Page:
Friday, September 9, 2016

Strolling in Salt and Sunsets with Seafood.

On Sunday Emily took us for a couple of short local hikes, driving by fields of Purple Loosestrife flowers, old barns and pretty little cottages, their shingles painted in pastel shades and with wooden lobster trap buoys hanging on their porches. It was a wonderful morning, no humidity and a gentle breeze stroked us as we hiked through the woodlands, huge pine trees spreading above us with a soft carpet underfoot. Many of the older pines had 3.4 or 5 trunks growing up from the base, each as wide as a single tree found down in Virginia. These were magnificent. Yew trees were scattered along the trail too, the scent of their needles like a perfume as we passed.
On the second hike we walked along a path that had once been a trolley track taking tourists out to view the salt flats. We passed a little family graveyard which Emily had used to visit as a kid with her brother and she told us tales of how an old house was nearby where a fisherman husband had died many years ago, and the wife told of seeing her husband's wet footsteps still tracking over the floorboards. She also told us of a house that her family used to rent nearby for vacations which would sleep 14 people with the kids sharing the attic with bats. My imagination ran riot, how cool!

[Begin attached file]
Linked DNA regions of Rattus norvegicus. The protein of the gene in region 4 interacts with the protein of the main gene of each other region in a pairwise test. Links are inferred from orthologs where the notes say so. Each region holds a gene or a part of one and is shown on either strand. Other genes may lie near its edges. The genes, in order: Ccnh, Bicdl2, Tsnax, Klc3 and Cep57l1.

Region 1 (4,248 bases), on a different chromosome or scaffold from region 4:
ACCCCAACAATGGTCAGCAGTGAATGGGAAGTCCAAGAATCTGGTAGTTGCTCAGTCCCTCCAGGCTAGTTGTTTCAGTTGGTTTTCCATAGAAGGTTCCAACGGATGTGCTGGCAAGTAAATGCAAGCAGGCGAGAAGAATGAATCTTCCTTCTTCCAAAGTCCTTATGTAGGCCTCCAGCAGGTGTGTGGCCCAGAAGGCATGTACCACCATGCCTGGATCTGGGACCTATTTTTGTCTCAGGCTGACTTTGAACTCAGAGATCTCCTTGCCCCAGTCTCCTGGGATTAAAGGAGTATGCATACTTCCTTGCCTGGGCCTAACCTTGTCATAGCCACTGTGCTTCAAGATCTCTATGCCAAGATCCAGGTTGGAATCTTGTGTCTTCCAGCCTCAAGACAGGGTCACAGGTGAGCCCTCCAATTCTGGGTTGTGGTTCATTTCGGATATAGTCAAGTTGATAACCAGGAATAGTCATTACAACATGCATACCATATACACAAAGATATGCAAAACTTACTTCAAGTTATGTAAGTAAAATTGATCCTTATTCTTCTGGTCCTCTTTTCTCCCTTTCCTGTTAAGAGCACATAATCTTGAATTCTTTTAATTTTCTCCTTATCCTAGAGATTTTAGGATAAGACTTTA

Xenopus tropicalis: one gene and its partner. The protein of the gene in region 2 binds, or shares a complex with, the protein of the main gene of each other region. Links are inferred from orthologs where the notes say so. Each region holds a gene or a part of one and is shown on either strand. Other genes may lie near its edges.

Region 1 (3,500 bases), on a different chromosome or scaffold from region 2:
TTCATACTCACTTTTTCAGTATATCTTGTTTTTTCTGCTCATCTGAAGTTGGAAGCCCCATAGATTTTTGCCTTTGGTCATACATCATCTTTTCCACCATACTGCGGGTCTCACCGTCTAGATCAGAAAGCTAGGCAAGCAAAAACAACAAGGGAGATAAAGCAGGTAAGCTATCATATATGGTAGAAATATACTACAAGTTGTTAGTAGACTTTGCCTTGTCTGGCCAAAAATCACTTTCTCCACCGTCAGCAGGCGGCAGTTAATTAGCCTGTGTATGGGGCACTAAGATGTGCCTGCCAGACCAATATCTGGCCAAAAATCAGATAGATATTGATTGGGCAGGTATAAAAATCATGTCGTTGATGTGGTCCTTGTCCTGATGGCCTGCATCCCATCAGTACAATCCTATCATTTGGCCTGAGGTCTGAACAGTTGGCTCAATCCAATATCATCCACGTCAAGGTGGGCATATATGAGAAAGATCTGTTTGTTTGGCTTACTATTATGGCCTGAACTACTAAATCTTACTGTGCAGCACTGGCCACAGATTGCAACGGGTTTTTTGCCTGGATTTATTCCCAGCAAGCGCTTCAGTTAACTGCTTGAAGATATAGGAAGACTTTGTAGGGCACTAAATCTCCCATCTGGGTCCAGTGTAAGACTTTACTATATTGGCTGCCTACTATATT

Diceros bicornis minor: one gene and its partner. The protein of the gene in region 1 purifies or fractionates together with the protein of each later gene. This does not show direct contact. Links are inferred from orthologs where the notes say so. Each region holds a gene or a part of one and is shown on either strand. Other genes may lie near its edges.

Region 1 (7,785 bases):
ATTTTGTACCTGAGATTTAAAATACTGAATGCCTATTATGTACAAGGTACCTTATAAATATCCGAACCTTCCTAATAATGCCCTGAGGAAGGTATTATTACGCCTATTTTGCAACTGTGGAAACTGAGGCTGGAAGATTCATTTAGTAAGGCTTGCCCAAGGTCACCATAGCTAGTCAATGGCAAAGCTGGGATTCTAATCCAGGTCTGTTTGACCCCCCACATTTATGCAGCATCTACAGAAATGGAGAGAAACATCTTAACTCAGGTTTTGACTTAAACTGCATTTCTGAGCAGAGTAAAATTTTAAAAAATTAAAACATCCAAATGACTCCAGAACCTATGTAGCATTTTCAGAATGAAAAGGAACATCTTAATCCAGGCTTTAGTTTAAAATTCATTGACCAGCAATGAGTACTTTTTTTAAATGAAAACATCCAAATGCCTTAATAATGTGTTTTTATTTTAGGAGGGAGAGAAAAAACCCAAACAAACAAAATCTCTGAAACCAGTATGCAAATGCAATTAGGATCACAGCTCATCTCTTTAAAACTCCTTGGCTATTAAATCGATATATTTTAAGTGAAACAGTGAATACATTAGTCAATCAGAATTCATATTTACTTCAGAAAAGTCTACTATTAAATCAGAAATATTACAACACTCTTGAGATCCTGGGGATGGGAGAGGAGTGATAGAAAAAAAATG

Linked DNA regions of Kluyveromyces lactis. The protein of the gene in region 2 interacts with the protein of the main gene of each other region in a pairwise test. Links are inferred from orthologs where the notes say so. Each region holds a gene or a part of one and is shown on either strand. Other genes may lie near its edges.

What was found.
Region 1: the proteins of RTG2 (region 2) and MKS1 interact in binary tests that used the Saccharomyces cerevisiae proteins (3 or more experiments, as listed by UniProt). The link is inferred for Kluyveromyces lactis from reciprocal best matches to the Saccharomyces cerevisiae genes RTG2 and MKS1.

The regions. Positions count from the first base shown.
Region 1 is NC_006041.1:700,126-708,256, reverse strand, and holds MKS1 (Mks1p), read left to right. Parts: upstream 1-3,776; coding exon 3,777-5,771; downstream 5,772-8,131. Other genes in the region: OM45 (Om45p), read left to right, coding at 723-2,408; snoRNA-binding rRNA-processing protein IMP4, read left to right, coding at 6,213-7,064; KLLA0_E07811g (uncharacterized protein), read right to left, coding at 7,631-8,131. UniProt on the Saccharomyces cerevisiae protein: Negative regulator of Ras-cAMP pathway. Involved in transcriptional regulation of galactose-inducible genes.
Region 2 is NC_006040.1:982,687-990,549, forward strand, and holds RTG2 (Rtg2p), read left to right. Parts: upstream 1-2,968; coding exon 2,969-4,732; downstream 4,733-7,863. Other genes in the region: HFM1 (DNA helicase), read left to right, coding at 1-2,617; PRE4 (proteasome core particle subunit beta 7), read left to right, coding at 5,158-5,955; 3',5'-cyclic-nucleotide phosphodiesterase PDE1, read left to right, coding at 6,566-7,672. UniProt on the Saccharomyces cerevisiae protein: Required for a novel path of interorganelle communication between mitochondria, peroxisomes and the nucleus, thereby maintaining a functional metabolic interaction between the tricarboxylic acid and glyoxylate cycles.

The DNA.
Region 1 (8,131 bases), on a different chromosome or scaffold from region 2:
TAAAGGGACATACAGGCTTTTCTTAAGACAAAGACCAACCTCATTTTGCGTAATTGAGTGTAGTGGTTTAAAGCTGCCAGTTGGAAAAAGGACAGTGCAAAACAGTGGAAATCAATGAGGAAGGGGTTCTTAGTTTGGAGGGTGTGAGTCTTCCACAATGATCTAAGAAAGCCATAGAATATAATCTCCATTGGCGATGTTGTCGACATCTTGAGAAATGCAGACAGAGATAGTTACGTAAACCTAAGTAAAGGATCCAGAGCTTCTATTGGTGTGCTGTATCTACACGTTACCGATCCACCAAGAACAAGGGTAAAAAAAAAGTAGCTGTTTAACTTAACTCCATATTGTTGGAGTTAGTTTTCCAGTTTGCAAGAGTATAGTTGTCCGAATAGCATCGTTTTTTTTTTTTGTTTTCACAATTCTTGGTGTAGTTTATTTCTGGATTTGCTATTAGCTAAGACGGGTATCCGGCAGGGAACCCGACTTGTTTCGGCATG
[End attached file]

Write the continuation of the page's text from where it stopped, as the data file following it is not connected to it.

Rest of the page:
Emily found a Pokemon critter down the trail, but Margie couldn't see it!
The trees cleared and we found ourselves out in another amazing landscape. A wide, flat marsh landscape with some dried up areas, cracked mud coated with white salt, looking like an alien planet. Whelk like shells clung to muddy banks and the tall marsh grass was laid down flat intertwining dead crab shells that had been bleached by the sun. We were the only ones there and it was wonderful. Total silence apart from the occasional peeping from a few birds that flew over or stood in the shallow water studying the flies or shoals of tiny fishes that darted along the water's edge.
I found a great link to the Maine wetlands, explaining the importance of these marshes.